Currently viewing the category: "Tachinid Flies"
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Possibly Field Crescent

Possibly Field Crescent

Subject: A mystery white, and a checkerspot?
Location: Larimer county, CO, 8100′
October 10, 2014 8:46 am
A couple butterflies I hope you can help with. Both taken same location. Larimer county, Colorado foothills, 8100 feet elevation. October 8, 2014. Warm day, but well past 1st frost. … The second, I believe, is Gorgone checkerspot. Chlosyne gorgone, but not 100% certain. Sorry no pic of underside of this guy.
Signature: Matt in CO

Hi again Matt,
We are not fully convinced that this is a Gorgone Checkerspot, as your individual appears to have different markings than the individuals pictured on BugGuide.  We believe this might be a Field Crescent,
Phyciodes pulchella, which is also pictured on BugGuide, or perhaps a Painted Crescent, Phyciodes picta, which is also pictured on BugGuide.  Perhaps someone with better identification skills can assist us with this identification.  We believe the fly in the image might be a Tachinid Fly.

Thanks again. You may well be right. Both look good, but I especially like field crescent. My ID was largely based on http://www.birrellfineart.com/Big%20Picture%20Pages/c57%20gorgone%20checkerspot%200017%20big.htm, which, of course, could also be wrongly ID’d

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Subject: Another example of Tachinid Fly with Fungus Infection??
Location: Birmingham, United Kingdom
October 6, 2014 3:21 am
Hi all,
I think this is another example (found 6th October 2014) of a Tachinid Fly with the pathogenic fungus Enthomphthora Muscae, it just looks as if it flew straight into my back door and died on impact. Possibly the same as on your web page:  http://www.whatsthatbug.com/2009/12/25/tachinid-fly-we-believe/
Can you please confirm that it is a Tachinid Fly? As I don’t believe there are any ‘natural’ black and white stripped fly’s here in the UK that look like this one.
Kind regards
Signature: Milly – Birmingham (UK)

Tachinid Fly with Fungus Infection

Tachinid Fly with Fungus Infection

Hi Millie,
We agree with both your identification and your diagnosis.  As Karl indicated in the link you provided:  “There are numerous photos on the internet that look very similar to this this. The white banding occurs as the fungus bursts out between the abdominal segments (presumably just before the victim expires).”

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Subject: Bug Love – Flies from Italy
Location: Italy (Lazio)
October 6, 2014 3:59 am
Hey Bugman,
These two flies were flying around one on top of the other, and they eventually landed on a plant.
I am not particularly curious of the species. I just wanted to send you this for the Bug Love section.
Ciao, Saverio
Signature: Saverio

Mating Tachinid Flies

Mating Tachinid Flies

Dear Saverio,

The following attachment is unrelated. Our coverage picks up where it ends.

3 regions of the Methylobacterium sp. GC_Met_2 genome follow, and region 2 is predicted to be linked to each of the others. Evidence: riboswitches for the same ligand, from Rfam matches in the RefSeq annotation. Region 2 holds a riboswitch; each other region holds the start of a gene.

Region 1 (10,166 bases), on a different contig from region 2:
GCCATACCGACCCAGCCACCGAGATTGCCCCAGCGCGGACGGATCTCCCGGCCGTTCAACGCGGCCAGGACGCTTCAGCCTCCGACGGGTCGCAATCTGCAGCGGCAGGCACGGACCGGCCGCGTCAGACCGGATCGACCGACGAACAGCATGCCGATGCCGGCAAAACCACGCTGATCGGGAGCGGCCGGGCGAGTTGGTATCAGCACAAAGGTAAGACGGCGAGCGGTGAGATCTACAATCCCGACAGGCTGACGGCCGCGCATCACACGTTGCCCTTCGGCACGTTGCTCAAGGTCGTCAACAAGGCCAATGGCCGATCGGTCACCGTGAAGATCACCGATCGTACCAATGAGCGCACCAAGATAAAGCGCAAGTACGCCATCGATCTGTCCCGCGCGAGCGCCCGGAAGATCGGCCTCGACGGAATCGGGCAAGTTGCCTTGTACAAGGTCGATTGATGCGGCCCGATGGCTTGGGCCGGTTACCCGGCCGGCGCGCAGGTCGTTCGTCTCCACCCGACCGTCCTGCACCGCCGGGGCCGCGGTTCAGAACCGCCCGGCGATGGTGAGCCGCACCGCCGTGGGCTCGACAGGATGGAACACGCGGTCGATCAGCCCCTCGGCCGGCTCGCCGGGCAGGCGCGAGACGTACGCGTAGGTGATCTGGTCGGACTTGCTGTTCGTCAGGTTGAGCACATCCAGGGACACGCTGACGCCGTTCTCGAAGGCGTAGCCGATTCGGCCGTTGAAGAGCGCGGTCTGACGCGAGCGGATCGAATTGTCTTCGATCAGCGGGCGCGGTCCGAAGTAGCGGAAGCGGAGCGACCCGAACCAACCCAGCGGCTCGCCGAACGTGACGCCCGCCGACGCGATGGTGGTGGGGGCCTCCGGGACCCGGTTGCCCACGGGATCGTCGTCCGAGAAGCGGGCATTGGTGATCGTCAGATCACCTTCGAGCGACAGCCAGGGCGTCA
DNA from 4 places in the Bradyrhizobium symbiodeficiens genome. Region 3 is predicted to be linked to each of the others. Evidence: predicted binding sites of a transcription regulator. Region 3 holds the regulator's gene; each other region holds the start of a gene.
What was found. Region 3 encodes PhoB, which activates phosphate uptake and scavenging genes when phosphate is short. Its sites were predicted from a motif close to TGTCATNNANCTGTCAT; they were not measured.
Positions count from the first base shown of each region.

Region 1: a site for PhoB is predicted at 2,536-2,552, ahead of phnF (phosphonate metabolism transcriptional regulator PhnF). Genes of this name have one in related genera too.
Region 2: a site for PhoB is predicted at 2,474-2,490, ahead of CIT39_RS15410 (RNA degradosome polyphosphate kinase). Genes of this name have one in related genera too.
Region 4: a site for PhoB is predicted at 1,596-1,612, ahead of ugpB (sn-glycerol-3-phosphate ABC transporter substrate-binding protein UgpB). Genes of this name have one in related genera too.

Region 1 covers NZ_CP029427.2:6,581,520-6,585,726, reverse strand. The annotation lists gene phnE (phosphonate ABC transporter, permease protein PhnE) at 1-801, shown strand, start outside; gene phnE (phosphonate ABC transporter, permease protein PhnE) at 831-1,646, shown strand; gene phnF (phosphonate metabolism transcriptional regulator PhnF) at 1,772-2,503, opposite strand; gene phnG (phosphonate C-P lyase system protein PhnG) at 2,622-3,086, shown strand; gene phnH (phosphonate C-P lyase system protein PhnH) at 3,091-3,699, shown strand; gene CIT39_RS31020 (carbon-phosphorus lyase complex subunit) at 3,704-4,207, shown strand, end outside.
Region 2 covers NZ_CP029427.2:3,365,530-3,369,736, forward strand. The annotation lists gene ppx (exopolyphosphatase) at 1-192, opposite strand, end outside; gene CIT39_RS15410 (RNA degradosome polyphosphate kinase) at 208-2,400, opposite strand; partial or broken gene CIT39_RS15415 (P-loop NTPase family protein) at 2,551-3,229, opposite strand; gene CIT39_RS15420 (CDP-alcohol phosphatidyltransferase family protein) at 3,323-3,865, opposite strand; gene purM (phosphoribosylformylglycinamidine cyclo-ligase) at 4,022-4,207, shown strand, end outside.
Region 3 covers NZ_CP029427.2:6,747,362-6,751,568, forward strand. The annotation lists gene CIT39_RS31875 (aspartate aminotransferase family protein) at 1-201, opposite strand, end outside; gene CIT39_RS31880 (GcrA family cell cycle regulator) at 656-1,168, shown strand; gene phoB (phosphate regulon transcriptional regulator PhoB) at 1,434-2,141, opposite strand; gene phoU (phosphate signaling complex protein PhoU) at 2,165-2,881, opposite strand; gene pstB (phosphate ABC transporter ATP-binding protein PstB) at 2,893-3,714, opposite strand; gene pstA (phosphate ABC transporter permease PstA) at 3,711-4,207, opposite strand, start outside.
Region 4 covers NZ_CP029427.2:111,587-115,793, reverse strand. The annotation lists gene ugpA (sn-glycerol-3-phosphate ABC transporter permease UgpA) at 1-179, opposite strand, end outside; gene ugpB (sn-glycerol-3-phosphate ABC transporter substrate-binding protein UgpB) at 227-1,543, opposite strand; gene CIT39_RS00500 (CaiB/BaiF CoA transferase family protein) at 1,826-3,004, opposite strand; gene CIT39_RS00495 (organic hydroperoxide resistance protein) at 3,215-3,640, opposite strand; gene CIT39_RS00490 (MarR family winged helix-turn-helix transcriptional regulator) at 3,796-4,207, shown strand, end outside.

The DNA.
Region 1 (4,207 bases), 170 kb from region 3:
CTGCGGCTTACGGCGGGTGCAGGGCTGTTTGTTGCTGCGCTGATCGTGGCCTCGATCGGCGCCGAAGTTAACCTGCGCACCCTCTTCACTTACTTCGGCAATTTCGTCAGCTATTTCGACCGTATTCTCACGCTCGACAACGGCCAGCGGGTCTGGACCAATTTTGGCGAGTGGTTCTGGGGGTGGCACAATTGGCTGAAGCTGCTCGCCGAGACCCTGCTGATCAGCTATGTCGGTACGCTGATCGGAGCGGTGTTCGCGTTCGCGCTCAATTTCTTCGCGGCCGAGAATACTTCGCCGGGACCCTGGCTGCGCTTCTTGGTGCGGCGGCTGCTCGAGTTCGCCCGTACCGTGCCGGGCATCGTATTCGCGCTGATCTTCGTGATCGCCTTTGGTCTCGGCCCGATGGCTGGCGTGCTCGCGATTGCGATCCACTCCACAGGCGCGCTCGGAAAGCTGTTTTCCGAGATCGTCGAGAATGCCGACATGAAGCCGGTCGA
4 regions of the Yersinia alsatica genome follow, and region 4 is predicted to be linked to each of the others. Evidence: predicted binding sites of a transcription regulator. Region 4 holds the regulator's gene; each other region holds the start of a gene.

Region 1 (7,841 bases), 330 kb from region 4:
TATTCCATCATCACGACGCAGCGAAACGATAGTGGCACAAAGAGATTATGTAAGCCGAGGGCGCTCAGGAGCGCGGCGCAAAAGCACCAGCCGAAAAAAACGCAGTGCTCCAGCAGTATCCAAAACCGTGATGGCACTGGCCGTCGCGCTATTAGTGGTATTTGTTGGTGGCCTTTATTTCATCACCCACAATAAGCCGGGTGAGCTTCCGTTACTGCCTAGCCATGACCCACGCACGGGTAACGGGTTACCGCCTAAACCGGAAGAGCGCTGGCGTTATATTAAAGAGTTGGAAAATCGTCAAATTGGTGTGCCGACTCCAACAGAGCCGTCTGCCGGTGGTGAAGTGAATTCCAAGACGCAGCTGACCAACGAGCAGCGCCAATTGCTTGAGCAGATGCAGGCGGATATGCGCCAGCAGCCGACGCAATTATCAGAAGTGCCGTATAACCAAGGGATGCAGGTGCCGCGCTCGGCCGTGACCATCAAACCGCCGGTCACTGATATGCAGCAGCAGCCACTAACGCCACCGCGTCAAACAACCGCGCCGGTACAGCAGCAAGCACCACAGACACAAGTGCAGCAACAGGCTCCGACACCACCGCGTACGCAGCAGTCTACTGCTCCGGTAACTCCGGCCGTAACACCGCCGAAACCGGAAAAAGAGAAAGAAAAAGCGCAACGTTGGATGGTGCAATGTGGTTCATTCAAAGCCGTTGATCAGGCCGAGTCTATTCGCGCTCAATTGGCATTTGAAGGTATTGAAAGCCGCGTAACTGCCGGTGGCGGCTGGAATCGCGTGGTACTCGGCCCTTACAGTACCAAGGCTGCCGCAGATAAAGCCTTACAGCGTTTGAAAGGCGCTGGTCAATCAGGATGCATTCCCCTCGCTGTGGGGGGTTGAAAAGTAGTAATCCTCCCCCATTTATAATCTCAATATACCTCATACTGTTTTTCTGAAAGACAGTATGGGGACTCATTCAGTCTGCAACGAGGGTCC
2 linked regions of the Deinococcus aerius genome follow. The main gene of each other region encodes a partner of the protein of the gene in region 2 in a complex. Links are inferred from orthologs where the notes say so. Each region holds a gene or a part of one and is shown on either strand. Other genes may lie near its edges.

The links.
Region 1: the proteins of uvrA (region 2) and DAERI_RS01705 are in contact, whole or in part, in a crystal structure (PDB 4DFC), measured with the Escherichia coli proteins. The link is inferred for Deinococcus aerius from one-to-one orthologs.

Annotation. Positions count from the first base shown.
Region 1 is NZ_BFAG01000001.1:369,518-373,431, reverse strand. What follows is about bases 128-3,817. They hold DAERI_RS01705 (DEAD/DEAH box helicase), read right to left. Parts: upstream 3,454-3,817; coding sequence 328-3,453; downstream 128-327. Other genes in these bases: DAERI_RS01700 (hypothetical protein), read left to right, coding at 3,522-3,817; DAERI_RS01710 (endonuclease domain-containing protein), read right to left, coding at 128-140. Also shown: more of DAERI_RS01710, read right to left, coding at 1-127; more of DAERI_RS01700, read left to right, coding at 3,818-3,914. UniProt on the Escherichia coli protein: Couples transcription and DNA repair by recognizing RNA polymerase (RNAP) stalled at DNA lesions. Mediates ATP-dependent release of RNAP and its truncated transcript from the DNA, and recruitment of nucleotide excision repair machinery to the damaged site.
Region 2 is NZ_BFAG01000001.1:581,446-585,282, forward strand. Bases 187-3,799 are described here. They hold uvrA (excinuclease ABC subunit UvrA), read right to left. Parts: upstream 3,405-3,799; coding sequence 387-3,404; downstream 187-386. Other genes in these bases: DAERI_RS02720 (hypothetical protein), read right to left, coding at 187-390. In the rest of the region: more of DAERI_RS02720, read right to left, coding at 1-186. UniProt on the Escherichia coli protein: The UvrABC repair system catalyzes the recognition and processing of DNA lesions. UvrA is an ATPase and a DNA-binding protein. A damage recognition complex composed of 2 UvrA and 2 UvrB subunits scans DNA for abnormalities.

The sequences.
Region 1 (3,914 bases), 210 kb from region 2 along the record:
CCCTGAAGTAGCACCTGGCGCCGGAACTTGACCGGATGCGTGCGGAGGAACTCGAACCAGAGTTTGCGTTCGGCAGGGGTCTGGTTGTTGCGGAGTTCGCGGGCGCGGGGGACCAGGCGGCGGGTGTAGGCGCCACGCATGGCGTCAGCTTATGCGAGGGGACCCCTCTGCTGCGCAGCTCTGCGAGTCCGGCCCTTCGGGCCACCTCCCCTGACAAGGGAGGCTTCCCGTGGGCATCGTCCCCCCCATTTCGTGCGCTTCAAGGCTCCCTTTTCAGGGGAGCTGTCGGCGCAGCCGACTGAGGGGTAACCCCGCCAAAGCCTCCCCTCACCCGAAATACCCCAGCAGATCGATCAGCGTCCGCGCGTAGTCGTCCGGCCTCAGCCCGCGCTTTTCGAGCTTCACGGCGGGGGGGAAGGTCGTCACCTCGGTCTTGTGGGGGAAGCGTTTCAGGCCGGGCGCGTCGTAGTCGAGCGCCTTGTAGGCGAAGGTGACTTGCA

Our hunch was that these were mating Tachinid Flies, and upon doing some research, we found we are correct.  We initially identified them as
Ectophasia crassipennis on the Insects of France website where we learned:  “This fly lives in southern Europe and in the warm parts of Central Europe. Not in the Netherlands like some other members of the subfamily. … Males and females are different. The brownish yellow abdomen of the male has a wide black stripe.  The female lays the eggs directly into the host  the shield bug (Pentatomidae)  Length 5 – 9 mm. May – September.”  We verified the identification on another French site.

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Subject: Fly on calico asters
Location: Kent County, Michigan USA
September 21, 2014 3:57 pm
What is the name of this cool fly I found enjoying calico asters in Michigan in late September? Thanks!
Signature: Patricia

Tachinid Fly

Tachinid Fly

Dear Patricia,
This is a Tachinid Fly in the family Tachinidae, but we are not certain of the species.  Tachinid Flies are parasitic on other insects and arthropods.  According to BugGuide:  “Larval stages are parasitoids of other arthropods; hosts include members of 11 insect orders, centipedes, spiders, and scorpions. Some tachinids are very host-specific, others parasitize a wide variety of hosts. The most common hosts are caterpillars. Most tachinids deposit their eggs directly on the body of their host, and it is not uncommon to see caterpillars with several tachinid eggs on them. Upon hatching the larva usually burrows into its host and feeds internally. Full-grown larva leaves the host and pupates nearby. Some tachinids lay their eggs on foliage; the larvae are flattened and are called planidia; they remain on the foliage until they find a suitable host.”

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Subject: What is it?
Location: Oceanside, NY
August 19, 2014 8:20 pm
Don’t have a clue. This bug, feasting on Japanese Knotweed, could be a bee, a fly or even a moth, as far as I know…..
Signature: CarlF

Tachinid Fly

Tachinid Fly

Hi CarlF,
This is a beneficial, parasitic Tachinid Fly, but we cannot tell you the exact species at this time.  Tachinid Flies are often very host specific and they are often important biological control agents that parasitize other insects and arthropods.

Tachinid Fly

Tachinid Fly

What's That Bug? does not endorse extermination

Subject: What the heck is this?
Location: Creede Colorado
August 4, 2014 7:11 pm
I took this picture a few days ago about 30 miles west of Creede, Colorado. Would love to know what this thing is called.
Signature: P Padgham

Tachinid Fly

Tachinid Fly

Dear P Padgham,
This is a Tachinid Fly, a member of an important family of parasitic flies that prey upon insects and arthropods.  Many Tachinid Flies are valuable biological control agents for agricultural pests.  Many Tachinid Flies look very similar and they are quite spiny.

What's That Bug? does not endorse extermination